One of the great challenges of our time is not the ability to find information, but our ability to interpret and process vast volumes of it productively. Where libraries and archives were once the purview of academics and the powerful alone, technology has now made it easy to find information, but offers no guidance in what to do with it. Worse, the massive amount of information we do take in seems to force us to rely more and more on our pre-existing notions, rather than challenging us to question what we believe and be willing to change our minds — confirmation bias rules our thinking just as much today as it did before the digital age.
In Parshat Ki Tisa, however, we learn that it is not only possible but the way of our greatest leaders to adapt and adjust our worldview when reality challenges our expectations.
The story of the Golden Calf teaches us a great deal about allowing ourselves to change our minds. When Moses goes up the mountain to receive the Law, he leaves the people in his brother Aaron’s supposedly capable hands. At three different points, Moses learns about the problematic behavior of his people, and in each he responds differently.
While up on the mountain, he is told by God that the people have acted basely. In an exceptional moment of persuasive communication, Moses is able to convince God to back off from wiping out the people for their crimes. He acts on his existing knowledge of his people — they may have misbehaved, but it is unlikely that they have done something that warrants God hitting a reset button on the whole exodus and Promised Land enterprise. So Moses does what he is supposed to do — defend his people and help reconcile their relationship to God, crimes unseen.
But then Moses finishes his business with the Divine on the mountain, and makes his way back down. In a second warning, Joshua meets Moses on the way and tries to set expectations in advance. When Joshua attempts to explain the sounds that Moses is hearing as post-battle cries, Moses rejects this interpretation and relies instead on his own faculties. “It is not the sound of the tune of triumph, Or the sound of the tune of defeat; It is the sound of song that I hear” (Ex. 32:17) he said. Coming down from the mountain, Moses moves from the role of advocate to leader, with a need to begin questioning the motives and information he is receiving from his flock.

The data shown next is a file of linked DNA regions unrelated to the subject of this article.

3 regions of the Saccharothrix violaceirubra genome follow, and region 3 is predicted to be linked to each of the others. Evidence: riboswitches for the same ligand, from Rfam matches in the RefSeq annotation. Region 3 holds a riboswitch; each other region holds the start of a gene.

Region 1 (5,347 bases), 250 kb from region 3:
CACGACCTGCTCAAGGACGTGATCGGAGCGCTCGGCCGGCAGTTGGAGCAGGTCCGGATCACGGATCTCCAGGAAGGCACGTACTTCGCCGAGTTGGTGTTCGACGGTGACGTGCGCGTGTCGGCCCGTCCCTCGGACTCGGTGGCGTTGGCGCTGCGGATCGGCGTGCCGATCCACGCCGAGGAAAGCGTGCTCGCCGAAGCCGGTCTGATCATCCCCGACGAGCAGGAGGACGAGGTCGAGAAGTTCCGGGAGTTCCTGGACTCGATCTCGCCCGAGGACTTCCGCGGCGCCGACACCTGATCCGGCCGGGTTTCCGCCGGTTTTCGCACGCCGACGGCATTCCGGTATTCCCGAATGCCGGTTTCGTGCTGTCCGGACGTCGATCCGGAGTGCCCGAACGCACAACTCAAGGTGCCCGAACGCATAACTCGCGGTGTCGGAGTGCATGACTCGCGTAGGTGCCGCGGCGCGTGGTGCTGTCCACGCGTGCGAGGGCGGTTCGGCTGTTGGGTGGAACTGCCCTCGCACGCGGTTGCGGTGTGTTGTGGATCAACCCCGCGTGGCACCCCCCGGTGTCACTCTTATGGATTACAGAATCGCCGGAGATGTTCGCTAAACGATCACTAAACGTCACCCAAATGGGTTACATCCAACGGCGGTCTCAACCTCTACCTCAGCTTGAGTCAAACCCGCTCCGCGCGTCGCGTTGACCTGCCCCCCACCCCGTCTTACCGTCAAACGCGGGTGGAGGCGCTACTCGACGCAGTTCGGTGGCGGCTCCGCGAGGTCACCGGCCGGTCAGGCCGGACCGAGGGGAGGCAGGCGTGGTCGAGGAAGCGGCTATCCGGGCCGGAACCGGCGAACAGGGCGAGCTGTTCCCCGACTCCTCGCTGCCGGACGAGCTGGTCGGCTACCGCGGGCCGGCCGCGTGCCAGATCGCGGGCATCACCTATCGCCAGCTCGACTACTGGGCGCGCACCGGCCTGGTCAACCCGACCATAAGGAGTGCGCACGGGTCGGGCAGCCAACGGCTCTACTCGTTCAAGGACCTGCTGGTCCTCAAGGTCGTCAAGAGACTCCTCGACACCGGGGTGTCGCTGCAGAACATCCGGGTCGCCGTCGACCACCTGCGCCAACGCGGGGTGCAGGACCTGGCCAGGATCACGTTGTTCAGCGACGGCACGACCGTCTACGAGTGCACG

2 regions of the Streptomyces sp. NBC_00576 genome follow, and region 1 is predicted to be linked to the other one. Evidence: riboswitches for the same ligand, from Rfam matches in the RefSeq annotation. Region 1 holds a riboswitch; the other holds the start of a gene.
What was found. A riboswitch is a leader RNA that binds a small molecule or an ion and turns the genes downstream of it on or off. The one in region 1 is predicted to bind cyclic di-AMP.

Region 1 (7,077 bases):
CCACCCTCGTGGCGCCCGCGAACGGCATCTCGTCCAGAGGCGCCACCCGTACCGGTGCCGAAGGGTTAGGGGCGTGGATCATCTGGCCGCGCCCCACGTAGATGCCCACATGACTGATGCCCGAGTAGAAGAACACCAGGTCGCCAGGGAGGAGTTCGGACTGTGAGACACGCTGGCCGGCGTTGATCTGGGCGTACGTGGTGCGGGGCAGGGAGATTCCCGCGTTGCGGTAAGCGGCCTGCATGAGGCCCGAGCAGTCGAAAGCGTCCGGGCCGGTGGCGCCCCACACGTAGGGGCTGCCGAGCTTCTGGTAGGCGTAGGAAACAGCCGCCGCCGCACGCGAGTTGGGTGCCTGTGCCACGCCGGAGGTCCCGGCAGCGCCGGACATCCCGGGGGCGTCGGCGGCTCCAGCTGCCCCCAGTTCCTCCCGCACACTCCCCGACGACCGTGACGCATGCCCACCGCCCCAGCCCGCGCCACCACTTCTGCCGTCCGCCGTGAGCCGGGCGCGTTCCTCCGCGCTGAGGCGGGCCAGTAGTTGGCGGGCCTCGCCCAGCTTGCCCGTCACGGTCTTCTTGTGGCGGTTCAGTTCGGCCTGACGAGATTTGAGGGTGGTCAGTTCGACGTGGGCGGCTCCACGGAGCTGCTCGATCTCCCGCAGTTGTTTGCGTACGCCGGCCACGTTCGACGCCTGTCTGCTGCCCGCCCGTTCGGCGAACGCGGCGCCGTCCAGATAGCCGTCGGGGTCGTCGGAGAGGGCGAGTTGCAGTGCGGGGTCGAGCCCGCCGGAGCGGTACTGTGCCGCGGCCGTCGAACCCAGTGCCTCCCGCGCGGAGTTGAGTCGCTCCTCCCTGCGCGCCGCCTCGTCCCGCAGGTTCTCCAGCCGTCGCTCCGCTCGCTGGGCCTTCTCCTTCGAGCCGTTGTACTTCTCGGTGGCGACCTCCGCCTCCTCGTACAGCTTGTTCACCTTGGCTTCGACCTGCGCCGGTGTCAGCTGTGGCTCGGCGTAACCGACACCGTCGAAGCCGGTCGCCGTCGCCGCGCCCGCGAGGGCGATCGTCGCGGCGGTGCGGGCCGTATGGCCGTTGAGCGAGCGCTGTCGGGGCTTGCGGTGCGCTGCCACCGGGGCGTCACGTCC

Finally, when Moses witnesses the behavior of the Israelites first hand, his perspective makes one final shift from leader to judge. “As soon as Moses came near the camp and saw the calf and the dancing, he became enraged; and he hurled the tablets from his hands and shattered them at the foot of the mountain” (Ex. 32:19). In the span of a few verses, Moses has gone from advocate protecting the people from an angry God to a man enraged by their behavior sufficiently to smash the Tablets he had gone up the mountain to bring back to them.
In each instance, Moses is provided with information that impacts his response. First, when all he knows is that his people have strayed, he maintains his insistence that they should be protected. But as he learns step by step the level of transgression committed by the people, his attitude rightfully shifts until he smashes the Tablets rather than give them to the apostates before him.
May we, each of us, be as willing to see what is before us, hear what is said and respond in full regardless of how it might contradict the worldviews we hold. JN
Herschel “Brodie” Aberson is a rabbi at Temple Beth Sholom of the East Valley.